“The report is all about carbon monoxide, a seemingly rare killer that’s actually the lead cause of poisoning deaths in America. Until now, it’s been hard for the government and safety experts to estimate how often CO leaks happen, because these events are self-reported by homeowners (who usually don’t report them). But using data culled from its army of Protects—anonymized, of course, to protect user privacy—Nest has revealed something surprising: CO events aren’t all that rare. In fact, .65 percent of users experienced a carbon monoxide event during the five months that Nest analyzed. Now, that doesn’t seem like very much; it’s less than one percent. But overall, Nest estimates that about .9 percent of households are exposed to high CO, which translates into 1.4 million households in the U.S., Canada, and the UK. That’s roughly the population of Philadelphia. “Nest Protect’s built-in sensors provide the ability to detect additional pieces of environmental data, run algorithms to determine the level of danger, and report that data in real time to further enhance our understanding of these events,” explains the company.”—
“Not only did we not expect it to end up in a museum design store, we didn’t plan on a business, or even a proper product. We launched NeoLucida because we were inspired by David Hockney’s book, Secret Knowledge. He used an antique camera lucida to see how great masters of art might have seen the world. So to give our students this experience, we decided to make an inexpensive camera lucida so more people could experiment. But when we received nearly 3000% over our goal, and 11,406 people backed the project, we found ourselves designing for the marketplace instead of making a simple, small scale experiment. So being part of the Kickstarter @MoMA collection is a thrill, but far from where we thought we would be last year.”—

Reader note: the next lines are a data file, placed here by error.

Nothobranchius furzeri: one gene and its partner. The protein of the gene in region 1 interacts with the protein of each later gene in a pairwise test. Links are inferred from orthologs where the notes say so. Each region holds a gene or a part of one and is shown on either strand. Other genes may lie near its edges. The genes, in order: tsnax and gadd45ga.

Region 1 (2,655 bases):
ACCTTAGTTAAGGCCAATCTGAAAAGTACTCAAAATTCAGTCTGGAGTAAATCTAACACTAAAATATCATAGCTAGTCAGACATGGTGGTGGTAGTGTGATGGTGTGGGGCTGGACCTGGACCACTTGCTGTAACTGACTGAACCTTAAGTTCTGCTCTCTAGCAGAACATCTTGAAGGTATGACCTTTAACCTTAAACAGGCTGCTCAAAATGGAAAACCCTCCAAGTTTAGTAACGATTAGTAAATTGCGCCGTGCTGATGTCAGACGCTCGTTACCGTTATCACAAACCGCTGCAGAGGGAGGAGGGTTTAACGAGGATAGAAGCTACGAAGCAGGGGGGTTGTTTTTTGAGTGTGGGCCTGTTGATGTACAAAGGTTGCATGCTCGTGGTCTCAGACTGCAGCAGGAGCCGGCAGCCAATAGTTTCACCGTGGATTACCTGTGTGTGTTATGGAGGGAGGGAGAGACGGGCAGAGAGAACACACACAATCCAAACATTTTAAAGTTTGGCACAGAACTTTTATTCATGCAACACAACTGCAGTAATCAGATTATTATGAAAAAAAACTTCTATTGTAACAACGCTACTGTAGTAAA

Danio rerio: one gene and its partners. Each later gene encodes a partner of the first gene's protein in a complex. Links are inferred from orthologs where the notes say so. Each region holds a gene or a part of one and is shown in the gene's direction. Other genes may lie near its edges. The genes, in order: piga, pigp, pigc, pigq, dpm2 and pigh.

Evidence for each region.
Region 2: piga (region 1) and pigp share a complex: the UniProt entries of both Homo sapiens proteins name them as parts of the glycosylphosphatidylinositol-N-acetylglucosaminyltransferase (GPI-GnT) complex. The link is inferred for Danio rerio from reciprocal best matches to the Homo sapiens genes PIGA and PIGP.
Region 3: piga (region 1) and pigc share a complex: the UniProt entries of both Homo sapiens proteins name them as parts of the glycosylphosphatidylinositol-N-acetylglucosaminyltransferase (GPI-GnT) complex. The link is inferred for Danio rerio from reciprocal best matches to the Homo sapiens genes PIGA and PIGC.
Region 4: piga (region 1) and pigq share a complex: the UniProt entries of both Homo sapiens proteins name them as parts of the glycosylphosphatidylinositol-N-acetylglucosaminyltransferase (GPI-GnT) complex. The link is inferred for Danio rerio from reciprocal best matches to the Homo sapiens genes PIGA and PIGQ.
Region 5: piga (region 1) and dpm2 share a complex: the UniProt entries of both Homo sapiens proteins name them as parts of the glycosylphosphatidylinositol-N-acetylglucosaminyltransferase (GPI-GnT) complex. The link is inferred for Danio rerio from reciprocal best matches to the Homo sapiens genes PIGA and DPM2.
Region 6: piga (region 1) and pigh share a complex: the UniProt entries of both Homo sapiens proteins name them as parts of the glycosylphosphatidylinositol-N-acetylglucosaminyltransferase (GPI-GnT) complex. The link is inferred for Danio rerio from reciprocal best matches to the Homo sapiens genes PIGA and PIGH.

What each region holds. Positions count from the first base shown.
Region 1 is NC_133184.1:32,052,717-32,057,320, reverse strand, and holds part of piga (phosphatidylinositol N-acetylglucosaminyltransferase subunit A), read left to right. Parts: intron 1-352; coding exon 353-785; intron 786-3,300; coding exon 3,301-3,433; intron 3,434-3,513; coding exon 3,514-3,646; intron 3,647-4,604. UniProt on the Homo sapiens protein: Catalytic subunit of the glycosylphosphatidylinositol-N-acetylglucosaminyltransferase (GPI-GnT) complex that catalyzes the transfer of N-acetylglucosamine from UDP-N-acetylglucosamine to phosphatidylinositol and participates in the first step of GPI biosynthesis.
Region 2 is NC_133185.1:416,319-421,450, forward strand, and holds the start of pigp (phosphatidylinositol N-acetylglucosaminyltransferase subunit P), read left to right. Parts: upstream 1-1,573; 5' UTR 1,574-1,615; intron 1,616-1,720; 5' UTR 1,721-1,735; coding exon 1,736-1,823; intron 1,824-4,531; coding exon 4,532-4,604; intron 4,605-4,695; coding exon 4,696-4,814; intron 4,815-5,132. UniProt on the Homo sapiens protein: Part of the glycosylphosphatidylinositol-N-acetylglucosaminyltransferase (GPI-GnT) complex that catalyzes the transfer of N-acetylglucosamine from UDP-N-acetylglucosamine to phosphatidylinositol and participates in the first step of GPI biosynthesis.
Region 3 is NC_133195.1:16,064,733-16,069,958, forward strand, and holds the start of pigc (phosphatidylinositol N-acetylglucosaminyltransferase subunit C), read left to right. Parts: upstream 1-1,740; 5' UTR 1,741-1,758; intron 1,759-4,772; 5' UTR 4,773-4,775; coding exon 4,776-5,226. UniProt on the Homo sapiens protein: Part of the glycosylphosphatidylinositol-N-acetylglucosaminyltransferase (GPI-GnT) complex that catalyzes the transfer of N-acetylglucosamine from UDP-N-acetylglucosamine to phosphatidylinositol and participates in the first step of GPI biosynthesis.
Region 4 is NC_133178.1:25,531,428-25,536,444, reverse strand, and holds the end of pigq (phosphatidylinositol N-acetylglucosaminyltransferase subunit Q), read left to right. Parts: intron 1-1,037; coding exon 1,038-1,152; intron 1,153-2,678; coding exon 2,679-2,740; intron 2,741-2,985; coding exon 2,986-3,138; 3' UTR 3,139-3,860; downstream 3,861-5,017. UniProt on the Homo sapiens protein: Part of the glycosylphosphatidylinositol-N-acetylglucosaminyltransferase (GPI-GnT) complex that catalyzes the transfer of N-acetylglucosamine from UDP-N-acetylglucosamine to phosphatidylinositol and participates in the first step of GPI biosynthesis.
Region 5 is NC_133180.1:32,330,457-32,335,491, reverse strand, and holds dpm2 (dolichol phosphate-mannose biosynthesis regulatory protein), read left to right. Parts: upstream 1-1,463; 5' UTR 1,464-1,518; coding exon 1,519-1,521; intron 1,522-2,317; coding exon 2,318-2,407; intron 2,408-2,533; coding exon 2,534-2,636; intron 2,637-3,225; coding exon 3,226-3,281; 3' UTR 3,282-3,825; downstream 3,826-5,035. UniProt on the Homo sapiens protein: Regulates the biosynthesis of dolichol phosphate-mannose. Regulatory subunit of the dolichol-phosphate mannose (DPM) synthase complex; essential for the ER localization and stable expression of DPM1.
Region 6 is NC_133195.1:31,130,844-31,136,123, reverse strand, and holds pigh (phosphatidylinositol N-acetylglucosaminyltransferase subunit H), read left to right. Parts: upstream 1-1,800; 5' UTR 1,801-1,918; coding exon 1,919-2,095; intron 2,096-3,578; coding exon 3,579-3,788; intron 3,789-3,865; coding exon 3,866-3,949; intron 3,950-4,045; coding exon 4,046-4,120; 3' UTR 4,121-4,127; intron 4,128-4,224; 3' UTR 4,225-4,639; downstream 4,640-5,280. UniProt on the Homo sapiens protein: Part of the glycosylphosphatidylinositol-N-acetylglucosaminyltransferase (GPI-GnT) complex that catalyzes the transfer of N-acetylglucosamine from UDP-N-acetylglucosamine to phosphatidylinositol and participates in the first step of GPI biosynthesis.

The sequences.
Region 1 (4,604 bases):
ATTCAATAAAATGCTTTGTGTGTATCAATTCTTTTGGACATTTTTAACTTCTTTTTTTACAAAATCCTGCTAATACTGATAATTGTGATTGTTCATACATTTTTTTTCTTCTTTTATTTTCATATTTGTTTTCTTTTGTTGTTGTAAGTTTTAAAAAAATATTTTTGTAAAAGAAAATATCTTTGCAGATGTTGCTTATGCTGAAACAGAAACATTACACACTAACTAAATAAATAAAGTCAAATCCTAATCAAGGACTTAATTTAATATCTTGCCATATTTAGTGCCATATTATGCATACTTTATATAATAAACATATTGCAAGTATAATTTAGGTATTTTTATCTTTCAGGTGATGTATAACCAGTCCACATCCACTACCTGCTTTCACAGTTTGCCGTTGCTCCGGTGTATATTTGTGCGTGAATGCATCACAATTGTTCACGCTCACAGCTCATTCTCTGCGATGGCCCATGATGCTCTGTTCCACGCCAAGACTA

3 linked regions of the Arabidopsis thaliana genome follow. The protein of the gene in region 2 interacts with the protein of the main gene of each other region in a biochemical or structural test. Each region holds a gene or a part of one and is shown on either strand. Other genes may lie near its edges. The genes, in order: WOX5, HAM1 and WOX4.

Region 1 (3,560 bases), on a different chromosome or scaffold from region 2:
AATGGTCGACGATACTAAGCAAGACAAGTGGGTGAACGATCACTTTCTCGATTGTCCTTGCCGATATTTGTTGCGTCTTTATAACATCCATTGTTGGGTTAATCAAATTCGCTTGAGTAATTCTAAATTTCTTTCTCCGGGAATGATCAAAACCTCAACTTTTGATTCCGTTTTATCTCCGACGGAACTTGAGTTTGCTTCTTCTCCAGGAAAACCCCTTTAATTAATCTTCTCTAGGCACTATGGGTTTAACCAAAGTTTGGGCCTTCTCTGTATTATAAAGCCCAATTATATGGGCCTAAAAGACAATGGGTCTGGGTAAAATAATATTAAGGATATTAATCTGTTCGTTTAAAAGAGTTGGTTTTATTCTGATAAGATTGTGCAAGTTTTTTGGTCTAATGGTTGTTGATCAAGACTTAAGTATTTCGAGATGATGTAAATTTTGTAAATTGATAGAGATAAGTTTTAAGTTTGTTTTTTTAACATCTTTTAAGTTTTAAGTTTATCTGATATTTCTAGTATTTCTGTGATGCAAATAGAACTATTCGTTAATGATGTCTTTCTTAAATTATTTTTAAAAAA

Pablo Garcia on making the NeoLucida, and how it ended up in the MoMA Design Store. (via kickstarter)
"we found ourselves designing for the marketplace instead of making a simple, small scale experiment”
As big disruptive shifts hit the workplace we all get taken out of our comfort zones. Whereas once we felt in control, the stakes are evolving rapidly and our ability to adapt is falling behind. If we consider the recent gallup poll results that indicates that only a mere 30% of the workforce is actually committed to doing a good job, engaged, it really drives home the point that we may need to take a deeper look at the skills we have today, map them against the various trends that are impacting the workplace, and derive a view to the skills we will need moving forward.
A recent report published by the Institute for the Future (IFTF), does an outstanding job of identifying the key work skills and capabilities needed in the next few years (and arguably needed now).
“A bill that would require craft brewers to sell their suds to a beer distributor and make them buy it back to sell at their own breweries has cleared a Senate panel.
The measure (SB 1714) has so infuriated craft brewers and beer enthusiasts that some on Twitter have christened it with the hashtag “#growlergate.” The Community Affairs committee approved the bill Tuesday.
Sen. Jack Latvala, R-Clearwater, was so incensed at the idea of craft brewers having to pay someone else to sell their own product that he likened it to a mobbed-up racket. Latvala has championed the microbrewery cause.
The requirement is similar to paying “protection to ‘Vinnie’ in New York,” he said.
The bill also is favored by the Big Beer lobby, which is feeling the heat from craft beer’s competition.”—